These analyses and associated public health campaigning have led to several high-level multilateral Commissions as well as joint government declarations promoting the full use of TRIPS flexibilities [15] and explicit opposition to the inclusion of TRIPS Plus measures in trade treaties [16, 17]. The United Nations’ Secretary General’s High Level Panel on Access to Medicines, for example, argues that the expansion of IP in bilateral and regional agreements beyond TRIPS is inconsistent with public health objectives, and that government ‘failure to conduct robust impact assessments before such agreements are signed is tantamount to a neglect of state duties to safeguard the right to health’ [18]. Public health scholars and policy-makers continue to lament, however, that public health and access to medicines remain largely on the periphery of trade policymaking, with little government use of health impact assessments or other regulatory tools to prioritise health [19].

In this context, greater understanding of the governance conditions which enable countries to resist TRIPS Plus measures in trade negotiations would contribute to an emerging knowledge base on what works and why for elevating public health concerns in trade agreements [20,21,22,23,24,25]. In the field of international relations, scholars have pointed to constraining and enabling conditions such as asymmetries in economic power between negotiating countries [26], the particular configuration of negotiation blocs and their negotiating strategies [27], and domestic interests and constituents, including the role of civil society and their framing strategies [28]. In the field of public health, key governance challenges identified include issues of transparency, accountability, participation, integrity and capacity [20], with public health actors operating within a dominant neoliberal paradigm that privileges corporate interests [29, 30]. A small set of empirical studies in public health focused on what has worked points to conditions such as requirements for consultation with health experts and public health actors; transparency around trade negotiations; and mandated use of health impact assessments [29,30,31,32,33,34]. A recent analysis of Australia’s participation in the CP-TPP agreement, for example, found that domestic concerns for access to medicines and protecting regulatory space for tobacco control emerged onto the government’s agenda through a combination of conditions involving actor networking, framing, supportive policy processes, favourable evidence and public support [34].

This paper contributes to this emerging knowledge base through an analysis of policy actors’ views of the conditions that enabled prioritisation of access to medicines norms in the Regional Comprehensive Economic Partnership Agreement (RCEP) - a mega regional trade agreement recently signed by 15 countries in the Asia Pacific region. It discusses results from key informant interviews with public health and public interest-oriented civil society actors and government health officials intimately involved in lobbying and monitoring the RCEP negotiations, from nine participating countries. The RCEP agreement is explained below, along with the theoretical framework, before the Results explore the key conditions emerging from the interviews, and implications are discussed.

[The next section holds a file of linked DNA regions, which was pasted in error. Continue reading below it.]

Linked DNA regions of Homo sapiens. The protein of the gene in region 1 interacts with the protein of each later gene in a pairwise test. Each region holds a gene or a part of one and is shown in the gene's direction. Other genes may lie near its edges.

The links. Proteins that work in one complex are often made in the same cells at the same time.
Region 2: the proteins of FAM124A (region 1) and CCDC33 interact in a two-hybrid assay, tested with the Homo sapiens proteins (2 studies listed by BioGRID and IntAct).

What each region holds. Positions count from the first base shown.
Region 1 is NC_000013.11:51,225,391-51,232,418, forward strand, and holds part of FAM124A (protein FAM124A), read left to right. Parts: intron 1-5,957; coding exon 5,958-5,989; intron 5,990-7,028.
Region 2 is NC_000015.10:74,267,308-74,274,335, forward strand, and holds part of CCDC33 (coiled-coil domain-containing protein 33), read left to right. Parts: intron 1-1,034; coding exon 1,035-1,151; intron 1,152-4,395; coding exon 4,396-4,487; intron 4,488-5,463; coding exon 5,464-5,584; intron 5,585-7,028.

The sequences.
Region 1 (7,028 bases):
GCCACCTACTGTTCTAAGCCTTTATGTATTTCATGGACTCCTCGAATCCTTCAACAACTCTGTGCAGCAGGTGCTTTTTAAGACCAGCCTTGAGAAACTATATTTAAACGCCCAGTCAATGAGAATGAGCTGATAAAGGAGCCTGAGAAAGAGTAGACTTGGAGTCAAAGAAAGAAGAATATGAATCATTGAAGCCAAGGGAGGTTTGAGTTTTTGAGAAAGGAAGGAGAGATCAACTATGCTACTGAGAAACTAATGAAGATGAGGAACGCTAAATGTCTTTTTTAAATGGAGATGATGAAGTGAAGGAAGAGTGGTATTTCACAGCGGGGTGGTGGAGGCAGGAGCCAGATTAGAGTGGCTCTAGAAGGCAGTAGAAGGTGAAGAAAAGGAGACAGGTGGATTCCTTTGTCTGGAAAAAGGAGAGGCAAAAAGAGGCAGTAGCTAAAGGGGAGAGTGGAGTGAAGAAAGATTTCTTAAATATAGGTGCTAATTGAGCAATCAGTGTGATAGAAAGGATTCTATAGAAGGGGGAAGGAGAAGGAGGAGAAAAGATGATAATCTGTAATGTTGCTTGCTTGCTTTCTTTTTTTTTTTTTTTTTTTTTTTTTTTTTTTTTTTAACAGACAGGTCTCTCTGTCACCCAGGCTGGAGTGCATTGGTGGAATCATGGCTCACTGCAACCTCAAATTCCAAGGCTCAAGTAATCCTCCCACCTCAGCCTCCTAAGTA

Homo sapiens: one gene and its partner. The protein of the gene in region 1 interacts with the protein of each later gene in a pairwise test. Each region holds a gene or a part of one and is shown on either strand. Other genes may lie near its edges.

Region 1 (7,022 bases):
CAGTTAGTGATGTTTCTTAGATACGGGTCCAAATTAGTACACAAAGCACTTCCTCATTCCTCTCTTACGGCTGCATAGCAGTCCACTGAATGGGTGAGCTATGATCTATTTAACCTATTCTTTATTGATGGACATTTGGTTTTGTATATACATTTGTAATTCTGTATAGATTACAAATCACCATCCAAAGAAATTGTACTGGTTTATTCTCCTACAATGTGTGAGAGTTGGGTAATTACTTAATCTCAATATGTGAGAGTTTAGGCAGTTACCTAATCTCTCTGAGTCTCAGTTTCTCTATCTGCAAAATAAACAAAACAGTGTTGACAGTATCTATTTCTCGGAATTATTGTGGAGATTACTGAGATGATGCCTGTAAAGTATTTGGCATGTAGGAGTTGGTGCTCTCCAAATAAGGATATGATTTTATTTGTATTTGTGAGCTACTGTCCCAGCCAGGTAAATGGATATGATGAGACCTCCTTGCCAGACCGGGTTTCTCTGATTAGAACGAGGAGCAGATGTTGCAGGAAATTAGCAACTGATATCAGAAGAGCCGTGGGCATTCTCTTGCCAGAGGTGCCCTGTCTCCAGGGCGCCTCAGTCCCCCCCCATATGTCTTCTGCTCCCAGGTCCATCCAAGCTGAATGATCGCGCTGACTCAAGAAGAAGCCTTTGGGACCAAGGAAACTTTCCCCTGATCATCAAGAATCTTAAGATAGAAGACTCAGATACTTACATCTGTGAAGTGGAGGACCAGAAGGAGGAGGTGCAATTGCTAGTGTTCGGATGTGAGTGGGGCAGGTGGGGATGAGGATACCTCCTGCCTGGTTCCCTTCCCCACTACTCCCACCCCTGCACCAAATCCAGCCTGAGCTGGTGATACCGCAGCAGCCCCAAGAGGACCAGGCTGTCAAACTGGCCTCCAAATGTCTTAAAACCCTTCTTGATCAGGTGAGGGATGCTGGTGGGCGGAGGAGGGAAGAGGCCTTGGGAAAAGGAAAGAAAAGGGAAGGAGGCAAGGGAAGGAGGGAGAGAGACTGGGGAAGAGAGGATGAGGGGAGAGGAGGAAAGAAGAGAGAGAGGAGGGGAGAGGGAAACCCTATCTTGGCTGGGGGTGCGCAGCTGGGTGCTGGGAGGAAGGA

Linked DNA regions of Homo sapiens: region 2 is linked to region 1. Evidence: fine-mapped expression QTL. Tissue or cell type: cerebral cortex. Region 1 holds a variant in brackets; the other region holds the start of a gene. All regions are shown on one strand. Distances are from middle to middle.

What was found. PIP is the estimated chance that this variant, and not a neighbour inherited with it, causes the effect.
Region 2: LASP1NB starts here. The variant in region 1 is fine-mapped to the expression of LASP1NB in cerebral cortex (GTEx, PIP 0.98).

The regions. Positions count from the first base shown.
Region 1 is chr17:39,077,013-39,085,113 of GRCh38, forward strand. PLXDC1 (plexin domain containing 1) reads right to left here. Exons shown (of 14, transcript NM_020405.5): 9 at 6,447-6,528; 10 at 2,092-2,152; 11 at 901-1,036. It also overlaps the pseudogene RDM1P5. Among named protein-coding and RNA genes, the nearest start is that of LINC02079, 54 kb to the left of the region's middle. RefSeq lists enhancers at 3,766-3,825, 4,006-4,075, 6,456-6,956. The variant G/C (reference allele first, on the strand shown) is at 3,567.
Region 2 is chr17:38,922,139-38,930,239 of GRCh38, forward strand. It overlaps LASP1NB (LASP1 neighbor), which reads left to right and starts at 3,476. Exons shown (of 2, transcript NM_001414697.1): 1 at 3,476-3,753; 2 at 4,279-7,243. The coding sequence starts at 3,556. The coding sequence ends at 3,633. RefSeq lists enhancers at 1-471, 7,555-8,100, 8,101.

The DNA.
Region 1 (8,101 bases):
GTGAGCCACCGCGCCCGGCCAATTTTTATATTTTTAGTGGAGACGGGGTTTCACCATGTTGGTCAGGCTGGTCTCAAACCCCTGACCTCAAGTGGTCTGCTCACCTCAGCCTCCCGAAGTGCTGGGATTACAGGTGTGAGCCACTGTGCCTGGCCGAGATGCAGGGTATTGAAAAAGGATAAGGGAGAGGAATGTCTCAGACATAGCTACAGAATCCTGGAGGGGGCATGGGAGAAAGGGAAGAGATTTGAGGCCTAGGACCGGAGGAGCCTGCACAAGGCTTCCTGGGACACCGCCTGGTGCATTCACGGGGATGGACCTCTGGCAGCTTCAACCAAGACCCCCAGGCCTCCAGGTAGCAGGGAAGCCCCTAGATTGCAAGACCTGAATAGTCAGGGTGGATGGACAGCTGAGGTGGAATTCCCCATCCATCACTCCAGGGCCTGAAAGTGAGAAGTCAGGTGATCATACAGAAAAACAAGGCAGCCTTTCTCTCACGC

The Regional Comprehensive Economic Partnership agreement

In 2012, the ten member countries of the Association of South-East Asian Nations (ASEAN) began negotiations for a mega regional trade agreement with six countries they had existing bilateral agreements with, namely Australia, New Zealand, Japan, South Korea, China and India. The agreed Guiding Principles document released that year suggested that the negotiations would be focused on the development needs of the low and middle-income (LMIC) ASEAN country members [35]. For some, RCEP was seen as a competing agreement to the then US-led Trans Pacific Partnership (TPP) under negotiation at the time with several of the RCEP countries, but which notably excluded China and India [36]. For others, RCEP and the then TPP were seen as ‘building blocks’ towards an eventual mega regional trade agreement for the Asia Pacific [37].

RCEP became controversial for access to medicines advocates in 2015 when leaked IP chapters by Japan and South Korea revealed that these two countries were seeking the inclusion of several TRIPS Plus IP standards in the agreement [38, 39]. These included provisions to broaden the scope of patentability, allow for patent term extensions, patent linkage, data exclusivity, and the seizure of IP-infringing goods in-transit [40]. Analysis showed that, if agreed to, several of the LMIC would have had to amend their domestic IP laws, with serious concerns for negative impacts on timely access to generics [40]. Access to medicines advocates in the region and transnational health advocates began to focus on the RCEP through public health campaigns [41, 42]. In June 2019, indications in the media and in statements by those monitoring the negotiations suggested that many of these TRIPS Plus measures were no longer on the negotiating table [43]. This was confirmed in the release of the final text of the agreement which was made available after RCEP was signed on 14 November 2020 by the fifteen parties (not including India who withdrew in late 2019). The final text showed that RCEP contained no pharmaceutical specific intellectual property provisions, including measures to extend patent terms, the scope of patents, data exclusivity, or patent linkage [44].